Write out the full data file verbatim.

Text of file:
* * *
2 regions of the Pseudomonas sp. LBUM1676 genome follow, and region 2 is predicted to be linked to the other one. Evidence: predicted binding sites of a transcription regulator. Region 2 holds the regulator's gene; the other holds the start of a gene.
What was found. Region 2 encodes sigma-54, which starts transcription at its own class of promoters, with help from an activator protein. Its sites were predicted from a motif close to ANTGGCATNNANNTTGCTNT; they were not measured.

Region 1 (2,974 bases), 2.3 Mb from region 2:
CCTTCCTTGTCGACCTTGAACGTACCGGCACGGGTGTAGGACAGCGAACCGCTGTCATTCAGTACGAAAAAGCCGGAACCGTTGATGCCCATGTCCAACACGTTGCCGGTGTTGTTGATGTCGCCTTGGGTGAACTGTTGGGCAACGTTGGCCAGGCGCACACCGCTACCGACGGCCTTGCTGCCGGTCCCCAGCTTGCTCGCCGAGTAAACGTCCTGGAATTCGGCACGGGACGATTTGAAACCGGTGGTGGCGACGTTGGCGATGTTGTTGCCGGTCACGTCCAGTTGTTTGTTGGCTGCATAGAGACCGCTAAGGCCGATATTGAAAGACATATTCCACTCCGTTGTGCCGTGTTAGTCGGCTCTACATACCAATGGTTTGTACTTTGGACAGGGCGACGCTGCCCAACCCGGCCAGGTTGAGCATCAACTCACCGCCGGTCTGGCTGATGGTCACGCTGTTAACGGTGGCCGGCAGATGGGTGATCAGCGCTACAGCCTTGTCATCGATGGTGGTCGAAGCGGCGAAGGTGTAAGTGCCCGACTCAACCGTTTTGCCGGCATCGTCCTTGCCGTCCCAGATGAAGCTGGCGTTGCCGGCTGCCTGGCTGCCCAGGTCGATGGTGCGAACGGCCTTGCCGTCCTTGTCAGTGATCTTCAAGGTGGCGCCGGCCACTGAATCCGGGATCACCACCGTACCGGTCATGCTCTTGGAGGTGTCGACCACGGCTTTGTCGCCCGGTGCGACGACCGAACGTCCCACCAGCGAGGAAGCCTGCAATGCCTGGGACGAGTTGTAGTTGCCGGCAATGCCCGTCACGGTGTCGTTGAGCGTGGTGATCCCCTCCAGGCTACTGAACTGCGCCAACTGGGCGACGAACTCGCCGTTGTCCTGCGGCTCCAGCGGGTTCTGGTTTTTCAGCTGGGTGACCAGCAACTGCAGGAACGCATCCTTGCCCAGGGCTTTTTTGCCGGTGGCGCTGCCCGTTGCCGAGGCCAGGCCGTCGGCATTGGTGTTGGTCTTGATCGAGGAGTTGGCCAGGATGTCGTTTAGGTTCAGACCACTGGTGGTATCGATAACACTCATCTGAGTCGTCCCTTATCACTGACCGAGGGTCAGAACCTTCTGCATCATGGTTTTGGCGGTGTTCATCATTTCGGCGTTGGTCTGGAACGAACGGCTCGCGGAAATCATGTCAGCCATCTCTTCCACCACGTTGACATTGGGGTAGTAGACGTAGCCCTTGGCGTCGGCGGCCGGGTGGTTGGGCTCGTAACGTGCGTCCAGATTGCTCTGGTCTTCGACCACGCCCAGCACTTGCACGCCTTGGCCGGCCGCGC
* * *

2 regions of the Pseudomonas sp. LBUM1676 genome follow, and region 2 is predicted to be linked to the other one. Evidence: predicted binding sites of a transcription regulator. Region 2 holds the regulator's gene; the other holds the start of a gene.
What was found. Region 2 encodes sigma-54, which starts transcription at its own class of promoters, with help from an activator protein. Its sites were predicted from a motif close to ANTGGCATNNANNTTGCTNT; they were not measured.

Region 1 (2,974 bases), 2.3 Mb from region 2:
CCTTCCTTGTCGACCTTGAACGTACCGGCACGGGTGTAGGACAGCGAACCGCTGTCATTCAGTACGAAAAAGCCGGAACCGTTGATGCCCATGTCCAACACGTTGCCGGTGTTGTTGATGTCGCCTTGGGTGAACTGTTGGGCAACGTTGGCCAGGCGCACACCGCTACCGACGGCCTTGCTGCCGGTCCCCAGCTTGCTCGCCGAGTAAACGTCCTGGAATTCGGCACGGGACGATTTGAAACCGGTGGTGGCGACGTTGGCGATGTTGTTGCCGGTCACGTCCAGTTGTTTGTTGGCTGCATAGAGACCGCTAAGGCCGATATTGAAAGACATATTCCACTCCGTTGTGCCGTGTTAGTCGGCTCTACATACCAATGGTTTGTACTTTGGACAGGGCGACGCTGCCCAACCCGGCCAGGTTGAGCATCAACTCACCGCCGGTCTGGCTGATGGTCACGCTGTTAACGGTGGCCGGCAGATGGGTGATCAGCGCTACAGCCTTGTCATCGATGGTGGTCGAAGCGGCGAAGGTGTAAGTGCCCGACTCAACCGTTTTGCCGGCATCGTCCTTGCCGTCCCAGATGAAGCTGGCGTTGCCGGCTGCCTGGCTGCCCAGGTCGATGGTGCGAACGGCCTTGCCGTCCTTGTCAGTGATCTTCAAGGTGGCGCCGGCCACTGAATCCGGGATCACCACCGTACCGGTCATGCTCTTGGAGGTGTCGACCACGGCTTTGTCGCCCGGTGCGACGACCGAACGTCCCACCAGCGAGGAAGCCTGCAATGCCTGGGACGAGTTGTAGTTGCCGGCAATGCCCGTCACGGTGTCGTTGAGCGTGGTGATCCCCTCCAGGCTACTGAACTGCGCCAACTGGGCGACGAACTCGCCGTTGTCCTGCGGCTCCAGCGGGTTCTGGTTTTTCAGCTGGGTGACCAGCAACTGCAGGAACGCATCCTTGCCCAGGGCTTTTTTGCCGGTGGCGCTGCCCGTTGCCGAGGCCAGGCCGTCGGCATTGGTGTTGGTCTTGATCGAGGAGTTGGCCAGGATGTCGTTTAGGTTCAGACCACTGGTGGTATCGATAACACTCATCTGAGTCGTCCCTTATCACTGACCGAGGGTCAGAACCTTCTGCATCATGGTTTTGGCGGTGTTCATCATTTCGGCGTTGGTCTGGAACGAACGGCTCGCGGAAATCATGTCAGCCATCTCTTCCACCACGTTGACATTGGGGTAGTAGACGTAGCCCTTGGCGTCGGCGGCCGGGTGGTTGGGCTCGTAACGTGCGTCCAGATTGCTCTGGTCTTCGACCACGCCCAGCACTTGCACGCCTTGGCCGGCCGCGC